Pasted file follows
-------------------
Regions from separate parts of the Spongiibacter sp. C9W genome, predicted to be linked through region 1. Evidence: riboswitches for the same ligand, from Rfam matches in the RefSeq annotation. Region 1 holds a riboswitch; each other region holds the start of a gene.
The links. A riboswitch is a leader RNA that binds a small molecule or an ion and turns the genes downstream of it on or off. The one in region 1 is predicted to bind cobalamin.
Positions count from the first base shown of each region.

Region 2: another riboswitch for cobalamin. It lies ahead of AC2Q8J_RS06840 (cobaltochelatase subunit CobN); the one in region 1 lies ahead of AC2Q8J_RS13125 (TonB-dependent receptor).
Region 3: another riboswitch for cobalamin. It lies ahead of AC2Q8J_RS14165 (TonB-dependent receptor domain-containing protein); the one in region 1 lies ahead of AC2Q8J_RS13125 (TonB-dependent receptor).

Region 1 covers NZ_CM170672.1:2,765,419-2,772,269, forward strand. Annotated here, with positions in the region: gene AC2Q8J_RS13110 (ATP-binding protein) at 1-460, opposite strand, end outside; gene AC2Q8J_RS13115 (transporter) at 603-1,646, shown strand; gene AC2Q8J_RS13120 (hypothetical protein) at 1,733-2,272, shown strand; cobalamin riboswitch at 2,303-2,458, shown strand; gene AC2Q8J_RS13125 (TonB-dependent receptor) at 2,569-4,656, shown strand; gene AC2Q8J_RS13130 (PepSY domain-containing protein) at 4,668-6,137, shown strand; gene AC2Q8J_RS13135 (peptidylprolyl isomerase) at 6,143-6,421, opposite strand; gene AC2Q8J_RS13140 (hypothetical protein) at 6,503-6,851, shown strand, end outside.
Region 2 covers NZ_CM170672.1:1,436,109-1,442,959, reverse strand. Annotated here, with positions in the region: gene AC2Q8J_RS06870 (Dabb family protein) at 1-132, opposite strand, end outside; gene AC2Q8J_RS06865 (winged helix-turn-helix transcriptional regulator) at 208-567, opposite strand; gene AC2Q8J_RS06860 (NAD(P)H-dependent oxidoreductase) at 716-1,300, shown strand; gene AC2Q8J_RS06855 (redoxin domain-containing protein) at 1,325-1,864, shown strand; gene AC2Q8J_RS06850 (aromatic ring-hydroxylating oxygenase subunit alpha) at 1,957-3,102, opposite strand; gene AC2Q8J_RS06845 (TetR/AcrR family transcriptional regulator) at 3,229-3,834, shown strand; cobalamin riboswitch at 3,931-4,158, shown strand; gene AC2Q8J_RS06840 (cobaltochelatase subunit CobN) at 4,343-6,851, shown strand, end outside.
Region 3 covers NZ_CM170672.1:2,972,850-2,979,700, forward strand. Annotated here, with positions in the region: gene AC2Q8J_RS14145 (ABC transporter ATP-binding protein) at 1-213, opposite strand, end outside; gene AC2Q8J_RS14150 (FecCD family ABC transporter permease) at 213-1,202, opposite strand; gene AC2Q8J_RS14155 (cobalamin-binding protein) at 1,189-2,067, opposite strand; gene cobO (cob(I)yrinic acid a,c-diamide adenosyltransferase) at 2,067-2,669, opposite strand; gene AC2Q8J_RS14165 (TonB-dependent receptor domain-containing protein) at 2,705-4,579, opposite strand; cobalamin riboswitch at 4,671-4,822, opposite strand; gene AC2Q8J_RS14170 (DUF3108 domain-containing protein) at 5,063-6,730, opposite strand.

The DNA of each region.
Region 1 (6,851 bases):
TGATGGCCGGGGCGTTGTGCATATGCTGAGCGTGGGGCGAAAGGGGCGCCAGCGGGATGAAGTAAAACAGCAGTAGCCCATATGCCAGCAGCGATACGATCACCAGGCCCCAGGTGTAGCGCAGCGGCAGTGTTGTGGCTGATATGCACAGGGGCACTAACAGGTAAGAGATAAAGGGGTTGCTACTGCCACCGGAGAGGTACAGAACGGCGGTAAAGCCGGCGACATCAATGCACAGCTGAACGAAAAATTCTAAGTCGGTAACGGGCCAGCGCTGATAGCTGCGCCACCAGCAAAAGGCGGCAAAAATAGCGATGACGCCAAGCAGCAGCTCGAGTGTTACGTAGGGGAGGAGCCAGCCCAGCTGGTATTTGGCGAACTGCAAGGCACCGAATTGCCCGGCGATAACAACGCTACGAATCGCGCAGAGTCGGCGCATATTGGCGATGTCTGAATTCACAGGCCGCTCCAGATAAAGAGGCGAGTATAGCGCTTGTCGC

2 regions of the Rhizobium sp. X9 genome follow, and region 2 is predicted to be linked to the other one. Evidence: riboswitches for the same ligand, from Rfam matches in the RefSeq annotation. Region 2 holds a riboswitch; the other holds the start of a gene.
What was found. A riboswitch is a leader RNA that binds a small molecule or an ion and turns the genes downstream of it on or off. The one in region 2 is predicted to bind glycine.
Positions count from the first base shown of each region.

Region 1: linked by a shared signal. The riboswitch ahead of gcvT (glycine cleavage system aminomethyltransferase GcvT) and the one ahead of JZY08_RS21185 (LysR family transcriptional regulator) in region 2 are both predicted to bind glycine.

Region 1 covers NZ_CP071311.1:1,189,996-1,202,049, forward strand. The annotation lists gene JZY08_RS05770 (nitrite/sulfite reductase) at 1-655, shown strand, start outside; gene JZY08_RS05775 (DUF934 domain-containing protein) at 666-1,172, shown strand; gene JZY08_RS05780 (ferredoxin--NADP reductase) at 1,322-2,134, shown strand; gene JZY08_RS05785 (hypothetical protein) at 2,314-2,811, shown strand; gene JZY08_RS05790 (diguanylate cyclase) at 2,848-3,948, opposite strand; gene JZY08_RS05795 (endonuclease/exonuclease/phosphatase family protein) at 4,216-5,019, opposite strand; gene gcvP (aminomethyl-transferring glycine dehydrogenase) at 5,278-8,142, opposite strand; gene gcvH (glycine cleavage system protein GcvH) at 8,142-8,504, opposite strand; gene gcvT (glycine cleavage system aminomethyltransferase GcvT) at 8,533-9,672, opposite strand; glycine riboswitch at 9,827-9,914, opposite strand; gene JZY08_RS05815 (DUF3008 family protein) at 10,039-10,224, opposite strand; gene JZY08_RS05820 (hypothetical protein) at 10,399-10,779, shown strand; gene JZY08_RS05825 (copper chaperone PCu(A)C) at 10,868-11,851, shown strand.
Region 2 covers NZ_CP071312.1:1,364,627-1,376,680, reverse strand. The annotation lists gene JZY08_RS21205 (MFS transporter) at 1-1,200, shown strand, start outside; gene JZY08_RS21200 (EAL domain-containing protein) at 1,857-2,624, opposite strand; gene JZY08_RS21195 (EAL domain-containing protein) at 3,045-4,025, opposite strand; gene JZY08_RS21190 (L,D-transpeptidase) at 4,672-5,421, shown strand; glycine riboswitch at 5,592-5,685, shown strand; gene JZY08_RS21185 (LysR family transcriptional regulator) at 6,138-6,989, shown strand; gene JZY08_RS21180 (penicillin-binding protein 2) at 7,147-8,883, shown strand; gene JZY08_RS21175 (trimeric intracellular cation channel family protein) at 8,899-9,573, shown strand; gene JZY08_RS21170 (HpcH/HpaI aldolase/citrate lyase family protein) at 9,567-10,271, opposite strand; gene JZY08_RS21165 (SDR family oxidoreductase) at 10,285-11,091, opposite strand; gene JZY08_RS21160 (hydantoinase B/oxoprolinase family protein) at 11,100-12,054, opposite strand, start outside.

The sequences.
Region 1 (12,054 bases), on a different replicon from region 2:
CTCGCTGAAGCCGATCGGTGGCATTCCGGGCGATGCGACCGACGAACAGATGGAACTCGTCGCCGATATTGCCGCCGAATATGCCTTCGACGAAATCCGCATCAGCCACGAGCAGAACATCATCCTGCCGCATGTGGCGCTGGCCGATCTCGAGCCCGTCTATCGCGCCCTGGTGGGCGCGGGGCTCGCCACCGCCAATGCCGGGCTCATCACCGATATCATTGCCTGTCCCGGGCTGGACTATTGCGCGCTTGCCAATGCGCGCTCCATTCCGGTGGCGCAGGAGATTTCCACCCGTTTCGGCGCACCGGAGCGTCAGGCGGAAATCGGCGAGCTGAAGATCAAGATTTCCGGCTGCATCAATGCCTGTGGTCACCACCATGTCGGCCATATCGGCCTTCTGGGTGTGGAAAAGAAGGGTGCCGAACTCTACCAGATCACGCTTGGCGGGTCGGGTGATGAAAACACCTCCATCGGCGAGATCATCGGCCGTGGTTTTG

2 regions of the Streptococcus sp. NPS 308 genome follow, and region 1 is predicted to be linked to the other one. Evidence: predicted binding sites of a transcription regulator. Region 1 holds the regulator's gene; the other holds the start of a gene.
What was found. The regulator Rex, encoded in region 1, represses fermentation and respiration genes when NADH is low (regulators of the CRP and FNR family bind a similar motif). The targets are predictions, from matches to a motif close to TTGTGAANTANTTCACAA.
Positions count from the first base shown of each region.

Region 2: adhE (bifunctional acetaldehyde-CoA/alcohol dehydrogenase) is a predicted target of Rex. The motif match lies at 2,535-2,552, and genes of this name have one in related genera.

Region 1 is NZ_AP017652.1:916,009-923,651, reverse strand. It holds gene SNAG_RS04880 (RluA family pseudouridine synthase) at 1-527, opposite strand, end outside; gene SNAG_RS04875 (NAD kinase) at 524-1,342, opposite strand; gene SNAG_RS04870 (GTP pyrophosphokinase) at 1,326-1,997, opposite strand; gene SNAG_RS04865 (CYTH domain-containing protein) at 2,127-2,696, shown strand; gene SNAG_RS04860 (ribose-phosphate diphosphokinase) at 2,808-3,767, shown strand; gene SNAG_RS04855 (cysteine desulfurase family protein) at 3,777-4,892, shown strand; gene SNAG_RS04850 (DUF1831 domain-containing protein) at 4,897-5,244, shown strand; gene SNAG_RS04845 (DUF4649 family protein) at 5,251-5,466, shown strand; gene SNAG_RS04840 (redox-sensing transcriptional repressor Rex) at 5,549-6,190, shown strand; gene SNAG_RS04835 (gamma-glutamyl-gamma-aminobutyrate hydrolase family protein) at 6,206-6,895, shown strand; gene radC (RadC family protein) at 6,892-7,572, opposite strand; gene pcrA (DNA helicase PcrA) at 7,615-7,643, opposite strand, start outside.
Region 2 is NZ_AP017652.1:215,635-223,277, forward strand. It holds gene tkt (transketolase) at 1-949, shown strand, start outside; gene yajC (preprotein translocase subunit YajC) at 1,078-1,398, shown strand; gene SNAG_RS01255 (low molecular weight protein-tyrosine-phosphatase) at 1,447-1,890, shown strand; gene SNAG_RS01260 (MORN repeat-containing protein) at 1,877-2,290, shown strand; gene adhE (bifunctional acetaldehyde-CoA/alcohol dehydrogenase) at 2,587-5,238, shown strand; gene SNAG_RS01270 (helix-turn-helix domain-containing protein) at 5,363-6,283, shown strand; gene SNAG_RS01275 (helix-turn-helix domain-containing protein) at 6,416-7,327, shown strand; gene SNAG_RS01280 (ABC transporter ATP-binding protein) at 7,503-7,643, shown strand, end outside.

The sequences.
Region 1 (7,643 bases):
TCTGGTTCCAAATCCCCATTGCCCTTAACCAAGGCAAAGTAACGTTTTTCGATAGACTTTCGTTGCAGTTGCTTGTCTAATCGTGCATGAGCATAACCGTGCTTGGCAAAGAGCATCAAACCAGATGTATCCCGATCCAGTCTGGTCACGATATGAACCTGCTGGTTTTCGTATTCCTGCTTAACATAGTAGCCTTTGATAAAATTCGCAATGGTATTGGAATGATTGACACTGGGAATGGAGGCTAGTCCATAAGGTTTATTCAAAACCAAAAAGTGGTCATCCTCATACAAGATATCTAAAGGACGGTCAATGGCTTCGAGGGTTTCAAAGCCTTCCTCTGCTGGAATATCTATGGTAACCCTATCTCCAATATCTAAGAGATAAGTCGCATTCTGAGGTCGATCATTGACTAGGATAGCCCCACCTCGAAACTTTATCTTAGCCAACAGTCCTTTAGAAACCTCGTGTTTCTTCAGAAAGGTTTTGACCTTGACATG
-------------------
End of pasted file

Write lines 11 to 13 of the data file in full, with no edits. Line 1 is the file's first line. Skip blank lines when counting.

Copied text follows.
TGATGGCCGGGGCGTTGTGCATATGCTGAGCGTGGGGCGAAAGGGGCGCCAGCGGGATGAAGTAAAACAGCAGTAGCCCATATGCCAGCAGCGATACGATCACCAGGCCCCAGGTGTAGCGCAGCGGCAGTGTTGTGGCTGATATGCACAGGGGCACTAACAGGTAAGAGATAAAGGGGTTGCTACTGCCACCGGAGAGGTACAGAACGGCGGTAAAGCCGGCGACATCAATGCACAGCTGAACGAAAAATTCTAAGTCGGTAACGGGCCAGCGCTGATAGCTGCGCCACCAGCAAAAGGCGGCAAAAATAGCGATGACGCCAAGCAGCAGCTCGAGTGTTACGTAGGGGAGGAGCCAGCCCAGCTGGTATTTGGCGAACTGCAAGGCACCGAATTGCCCGGCGATAACAACGCTACGAATCGCGCAGAGTCGGCGCATATTGGCGATGTCTGAATTCACAGGCCGCTCCAGATAAAGAGGCGAGTATAGCGCTTGTCGC

2 regions of the Rhizobium sp. X9 genome follow, and region 2 is predicted to be linked to the other one. Evidence: riboswitches for the same ligand, from Rfam matches in the RefSeq annotation. Region 2 holds a riboswitch; the other holds the start of a gene.
What was found. A riboswitch is a leader RNA that binds a small molecule or an ion and turns the genes downstream of it on or off. The one in region 2 is predicted to bind glycine.